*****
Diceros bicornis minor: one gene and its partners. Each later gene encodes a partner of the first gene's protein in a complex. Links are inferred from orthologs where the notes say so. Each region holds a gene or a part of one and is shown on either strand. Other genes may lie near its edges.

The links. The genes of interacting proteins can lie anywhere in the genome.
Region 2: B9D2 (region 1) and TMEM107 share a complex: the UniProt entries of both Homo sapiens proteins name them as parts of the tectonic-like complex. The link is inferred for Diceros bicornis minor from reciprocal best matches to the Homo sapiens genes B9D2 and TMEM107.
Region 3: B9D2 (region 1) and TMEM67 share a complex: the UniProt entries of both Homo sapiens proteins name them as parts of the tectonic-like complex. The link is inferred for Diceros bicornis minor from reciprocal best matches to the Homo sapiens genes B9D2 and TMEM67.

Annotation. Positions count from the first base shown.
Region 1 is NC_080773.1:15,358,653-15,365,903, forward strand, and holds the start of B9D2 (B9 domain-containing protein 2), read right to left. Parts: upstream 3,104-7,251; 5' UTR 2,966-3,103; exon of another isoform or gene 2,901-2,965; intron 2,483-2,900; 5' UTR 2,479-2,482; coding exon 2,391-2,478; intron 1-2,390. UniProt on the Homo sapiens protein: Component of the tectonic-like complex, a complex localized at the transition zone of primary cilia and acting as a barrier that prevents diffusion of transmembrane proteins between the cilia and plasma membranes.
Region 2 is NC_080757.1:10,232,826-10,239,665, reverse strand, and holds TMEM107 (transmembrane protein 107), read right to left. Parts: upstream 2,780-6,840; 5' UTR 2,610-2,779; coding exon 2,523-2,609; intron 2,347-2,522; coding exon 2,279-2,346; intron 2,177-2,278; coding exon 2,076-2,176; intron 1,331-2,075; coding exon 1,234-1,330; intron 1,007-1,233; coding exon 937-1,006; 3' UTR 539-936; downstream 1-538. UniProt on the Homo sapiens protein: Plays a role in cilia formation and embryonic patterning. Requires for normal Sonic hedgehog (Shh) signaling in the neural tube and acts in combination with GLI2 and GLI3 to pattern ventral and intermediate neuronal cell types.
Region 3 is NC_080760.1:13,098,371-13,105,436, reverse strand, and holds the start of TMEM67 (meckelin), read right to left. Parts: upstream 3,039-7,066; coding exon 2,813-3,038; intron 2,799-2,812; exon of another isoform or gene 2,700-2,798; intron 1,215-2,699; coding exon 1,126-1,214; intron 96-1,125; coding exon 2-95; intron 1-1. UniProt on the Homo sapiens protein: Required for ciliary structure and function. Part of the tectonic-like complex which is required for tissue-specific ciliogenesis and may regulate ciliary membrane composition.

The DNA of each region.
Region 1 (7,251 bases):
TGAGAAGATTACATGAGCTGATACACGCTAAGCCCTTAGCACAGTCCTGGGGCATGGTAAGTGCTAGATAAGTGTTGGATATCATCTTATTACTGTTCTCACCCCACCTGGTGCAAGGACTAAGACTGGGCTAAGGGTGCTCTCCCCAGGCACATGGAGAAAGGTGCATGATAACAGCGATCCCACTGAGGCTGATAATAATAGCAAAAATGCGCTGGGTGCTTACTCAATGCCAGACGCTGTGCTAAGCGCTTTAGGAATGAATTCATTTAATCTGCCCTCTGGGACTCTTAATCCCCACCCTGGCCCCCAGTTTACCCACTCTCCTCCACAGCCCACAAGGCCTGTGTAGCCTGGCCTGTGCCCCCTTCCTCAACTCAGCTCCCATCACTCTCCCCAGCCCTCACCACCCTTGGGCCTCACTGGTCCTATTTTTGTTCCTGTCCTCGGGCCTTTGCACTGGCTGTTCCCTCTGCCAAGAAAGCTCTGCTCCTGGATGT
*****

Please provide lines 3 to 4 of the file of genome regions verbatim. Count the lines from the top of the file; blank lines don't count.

Region 2: B9D2 (region 1) and TMEM107 share a complex: the UniProt entries of both Homo sapiens proteins name them as parts of the tectonic-like complex. The link is inferred for Diceros bicornis minor from reciprocal best matches to the Homo sapiens genes B9D2 and TMEM107.
Region 3: B9D2 (region 1) and TMEM67 share a complex: the UniProt entries of both Homo sapiens proteins name them as parts of the tectonic-like complex. The link is inferred for Diceros bicornis minor from reciprocal best matches to the Homo sapiens genes B9D2 and TMEM67.